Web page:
The Eye of Wisdom

The figure of Wisdom ‘at play’ in creation is given to us in Proverbs 8.
‘Does not wisdom call … Lord created me at the beginning of his work the first of his acts of long ago… Then I was beside him, like a master worker; and I was daily his delight, rejoicing before him always, rejoicing in his inhabited world and delighting in the human race.’
Thomas Merton describes the figure of Wisdom most memorably in his work ‘Hagia Sophia’. ‘Sophia, the feminine child, is playing in the world, obvious and unseen, playing at all times before the Creator… Sophia is Gift is Spirit… She is God-given and God Himself as Gift.’ Here there is such a clear contrast with the ‘feminine’ and playful association with wisdom rather than the serious pragmatic, rational and more ‘masculine’ approach to life where everything has a point and purpose. I like to think rather than a gender divide this is about the child mind and about encouraging spontaneity and joy and freedom. It’s really the balance that we need between the two but at the moment the pragmatic and the rational seem to suggest that the other perspective has no relevance. This of course is the destruction of creation where knowledge has led to great power and creation is merely a means to an end. The effect of course is that we then become disorientated and spiritually restricted forced into a cul-de-sac.
Analysis can help here because we are reminded in therapeutic work that the child is ever present and that there needs to be a balance of the adult and the child part of ourselves within the psyche. We might think that we grow up and leave childhood behind but it becomes painfully clear that trauma can always return and that new sadnesses can potentially overwhelm and disturb us and remind us of past losses and fears. So rather than feel that we’ve sorted out the child part of ourselves once and for all it is salutary to remember that that can never be the case and that the child part of ourselves – the best part – can remind us of feelings of curiosity spontaneity and creativity.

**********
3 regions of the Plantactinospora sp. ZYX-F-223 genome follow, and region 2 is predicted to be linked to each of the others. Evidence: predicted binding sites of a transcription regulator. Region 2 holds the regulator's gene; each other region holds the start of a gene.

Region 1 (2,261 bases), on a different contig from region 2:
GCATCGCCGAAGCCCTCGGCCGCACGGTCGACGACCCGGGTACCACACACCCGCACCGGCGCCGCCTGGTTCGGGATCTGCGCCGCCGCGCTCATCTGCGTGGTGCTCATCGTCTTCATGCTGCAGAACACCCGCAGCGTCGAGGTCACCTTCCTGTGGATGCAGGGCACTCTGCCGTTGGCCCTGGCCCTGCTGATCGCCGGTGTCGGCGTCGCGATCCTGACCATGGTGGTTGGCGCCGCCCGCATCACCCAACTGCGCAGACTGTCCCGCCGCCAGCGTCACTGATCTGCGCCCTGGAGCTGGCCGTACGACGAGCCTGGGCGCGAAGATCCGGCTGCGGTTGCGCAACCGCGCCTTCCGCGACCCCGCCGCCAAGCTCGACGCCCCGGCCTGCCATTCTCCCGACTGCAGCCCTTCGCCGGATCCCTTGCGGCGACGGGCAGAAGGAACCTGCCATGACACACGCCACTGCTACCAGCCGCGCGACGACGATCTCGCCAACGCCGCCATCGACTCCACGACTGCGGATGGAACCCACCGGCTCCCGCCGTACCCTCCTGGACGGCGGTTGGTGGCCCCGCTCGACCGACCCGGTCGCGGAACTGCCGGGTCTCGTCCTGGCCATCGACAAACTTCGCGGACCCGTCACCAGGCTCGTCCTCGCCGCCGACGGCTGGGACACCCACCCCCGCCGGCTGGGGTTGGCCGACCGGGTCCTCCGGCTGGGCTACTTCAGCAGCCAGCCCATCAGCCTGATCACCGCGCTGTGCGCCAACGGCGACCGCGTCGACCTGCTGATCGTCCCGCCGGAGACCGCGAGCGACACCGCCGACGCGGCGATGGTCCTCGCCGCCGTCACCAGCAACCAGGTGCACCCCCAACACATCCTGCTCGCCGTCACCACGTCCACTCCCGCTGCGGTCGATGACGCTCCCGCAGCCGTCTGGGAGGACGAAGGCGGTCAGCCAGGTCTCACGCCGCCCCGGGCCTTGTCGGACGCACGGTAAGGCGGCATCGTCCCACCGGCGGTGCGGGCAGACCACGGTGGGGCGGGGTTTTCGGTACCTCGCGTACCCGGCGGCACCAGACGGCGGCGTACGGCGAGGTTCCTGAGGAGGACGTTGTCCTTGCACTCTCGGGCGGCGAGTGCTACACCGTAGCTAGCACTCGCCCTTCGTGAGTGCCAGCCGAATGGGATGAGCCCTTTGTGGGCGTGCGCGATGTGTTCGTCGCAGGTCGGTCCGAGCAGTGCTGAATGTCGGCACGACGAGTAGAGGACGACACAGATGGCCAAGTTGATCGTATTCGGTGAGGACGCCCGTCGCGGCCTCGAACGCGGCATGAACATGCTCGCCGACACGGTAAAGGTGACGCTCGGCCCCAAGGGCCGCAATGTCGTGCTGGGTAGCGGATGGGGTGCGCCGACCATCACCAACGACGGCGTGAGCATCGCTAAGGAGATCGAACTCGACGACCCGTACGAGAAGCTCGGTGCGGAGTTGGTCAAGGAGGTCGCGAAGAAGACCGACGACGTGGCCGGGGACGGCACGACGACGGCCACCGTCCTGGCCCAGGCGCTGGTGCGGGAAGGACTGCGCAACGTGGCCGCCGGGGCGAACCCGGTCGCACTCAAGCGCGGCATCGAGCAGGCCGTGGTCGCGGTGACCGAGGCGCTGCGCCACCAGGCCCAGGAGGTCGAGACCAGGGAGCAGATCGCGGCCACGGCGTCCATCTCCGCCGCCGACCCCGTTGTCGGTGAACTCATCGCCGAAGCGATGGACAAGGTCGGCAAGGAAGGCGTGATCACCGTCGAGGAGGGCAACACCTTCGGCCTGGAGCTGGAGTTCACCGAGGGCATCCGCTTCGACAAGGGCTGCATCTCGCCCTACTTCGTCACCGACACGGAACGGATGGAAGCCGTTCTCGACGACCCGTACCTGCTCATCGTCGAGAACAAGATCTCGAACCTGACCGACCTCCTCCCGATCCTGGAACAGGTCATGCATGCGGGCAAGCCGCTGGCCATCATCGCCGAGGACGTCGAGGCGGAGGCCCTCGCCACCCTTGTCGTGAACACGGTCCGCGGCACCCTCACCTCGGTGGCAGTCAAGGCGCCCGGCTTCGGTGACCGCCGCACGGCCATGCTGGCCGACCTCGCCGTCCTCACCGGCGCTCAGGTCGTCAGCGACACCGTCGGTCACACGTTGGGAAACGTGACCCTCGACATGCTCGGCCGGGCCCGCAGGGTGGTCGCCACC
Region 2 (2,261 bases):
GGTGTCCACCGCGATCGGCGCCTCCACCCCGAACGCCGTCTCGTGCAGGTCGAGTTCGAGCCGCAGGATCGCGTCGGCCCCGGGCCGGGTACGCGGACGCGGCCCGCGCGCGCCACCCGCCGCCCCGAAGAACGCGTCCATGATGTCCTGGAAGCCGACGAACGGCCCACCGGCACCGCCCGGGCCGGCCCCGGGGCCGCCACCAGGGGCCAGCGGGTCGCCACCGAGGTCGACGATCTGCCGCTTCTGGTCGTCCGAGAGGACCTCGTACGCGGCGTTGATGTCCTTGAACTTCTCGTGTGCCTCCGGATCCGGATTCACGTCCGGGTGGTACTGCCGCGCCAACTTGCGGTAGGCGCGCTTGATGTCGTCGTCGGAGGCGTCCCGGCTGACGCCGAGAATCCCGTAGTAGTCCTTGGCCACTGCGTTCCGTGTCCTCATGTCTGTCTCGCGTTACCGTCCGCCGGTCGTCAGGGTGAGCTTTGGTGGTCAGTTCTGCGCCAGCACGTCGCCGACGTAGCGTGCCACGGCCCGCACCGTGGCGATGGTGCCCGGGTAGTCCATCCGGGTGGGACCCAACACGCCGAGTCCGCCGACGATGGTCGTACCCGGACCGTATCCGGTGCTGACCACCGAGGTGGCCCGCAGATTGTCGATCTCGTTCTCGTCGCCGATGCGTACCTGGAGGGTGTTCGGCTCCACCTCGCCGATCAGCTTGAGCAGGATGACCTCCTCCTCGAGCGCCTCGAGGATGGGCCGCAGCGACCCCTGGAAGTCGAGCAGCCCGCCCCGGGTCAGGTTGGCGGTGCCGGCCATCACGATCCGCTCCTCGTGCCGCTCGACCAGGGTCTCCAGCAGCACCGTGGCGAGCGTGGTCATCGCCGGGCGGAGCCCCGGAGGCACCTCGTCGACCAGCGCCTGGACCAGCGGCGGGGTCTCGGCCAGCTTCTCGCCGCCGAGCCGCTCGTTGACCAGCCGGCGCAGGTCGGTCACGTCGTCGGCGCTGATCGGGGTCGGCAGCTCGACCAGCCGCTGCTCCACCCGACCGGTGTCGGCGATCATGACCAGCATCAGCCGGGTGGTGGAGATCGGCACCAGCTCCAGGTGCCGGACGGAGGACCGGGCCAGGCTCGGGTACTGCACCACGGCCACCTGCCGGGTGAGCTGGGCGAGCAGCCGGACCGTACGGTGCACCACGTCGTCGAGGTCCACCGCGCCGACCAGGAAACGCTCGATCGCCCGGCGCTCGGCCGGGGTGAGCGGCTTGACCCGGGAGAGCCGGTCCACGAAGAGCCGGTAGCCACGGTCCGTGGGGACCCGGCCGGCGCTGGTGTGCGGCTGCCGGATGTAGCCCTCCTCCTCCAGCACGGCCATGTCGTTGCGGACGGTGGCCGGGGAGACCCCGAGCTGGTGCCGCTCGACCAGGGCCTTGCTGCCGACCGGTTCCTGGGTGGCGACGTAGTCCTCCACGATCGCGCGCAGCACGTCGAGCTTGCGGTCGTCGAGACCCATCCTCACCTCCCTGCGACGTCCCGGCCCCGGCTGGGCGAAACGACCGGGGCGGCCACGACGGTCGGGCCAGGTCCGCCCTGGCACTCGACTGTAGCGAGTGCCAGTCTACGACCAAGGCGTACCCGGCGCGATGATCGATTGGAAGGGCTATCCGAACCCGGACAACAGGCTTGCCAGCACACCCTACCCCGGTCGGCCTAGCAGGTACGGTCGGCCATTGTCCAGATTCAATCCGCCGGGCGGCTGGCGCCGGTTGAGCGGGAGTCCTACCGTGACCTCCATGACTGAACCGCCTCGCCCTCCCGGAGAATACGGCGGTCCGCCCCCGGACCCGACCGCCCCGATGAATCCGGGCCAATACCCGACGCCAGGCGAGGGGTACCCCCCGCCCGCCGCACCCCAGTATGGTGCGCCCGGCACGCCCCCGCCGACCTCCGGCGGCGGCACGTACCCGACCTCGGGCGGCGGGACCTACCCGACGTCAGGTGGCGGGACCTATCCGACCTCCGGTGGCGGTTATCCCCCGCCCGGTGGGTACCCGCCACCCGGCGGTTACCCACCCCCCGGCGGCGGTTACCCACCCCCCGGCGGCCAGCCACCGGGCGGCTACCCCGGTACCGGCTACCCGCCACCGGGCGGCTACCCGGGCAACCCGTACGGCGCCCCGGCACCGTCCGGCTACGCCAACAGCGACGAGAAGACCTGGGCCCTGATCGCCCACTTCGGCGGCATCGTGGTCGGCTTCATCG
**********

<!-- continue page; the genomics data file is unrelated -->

Always there are the outer and the inner, the conscious and the unconscious. One of the great contributions of Carl Jung was his willingness to see both the darkest aspects of human nature and the possibility of redemption through self-knowledge so there are always these main currents and coexisting streams both of which can keep us in balance. Proper relationship of the two aspects – masculine and feminine – visible and invisible – adult and child is not that one triumphs over the other nor that one discredits the other but rather is a commitment to the process of bringing about an understanding between the two worlds. Because of course underneath it all and if only we could see it with a different perspective we would know there is only the one world and that we are all part of the single system. June Singer a Jungian analyst writes ‘In the Eye of Wisdom we are all equals, participants in one coherent cosmic system… All we need to set the world aright is here. We only have to see it.’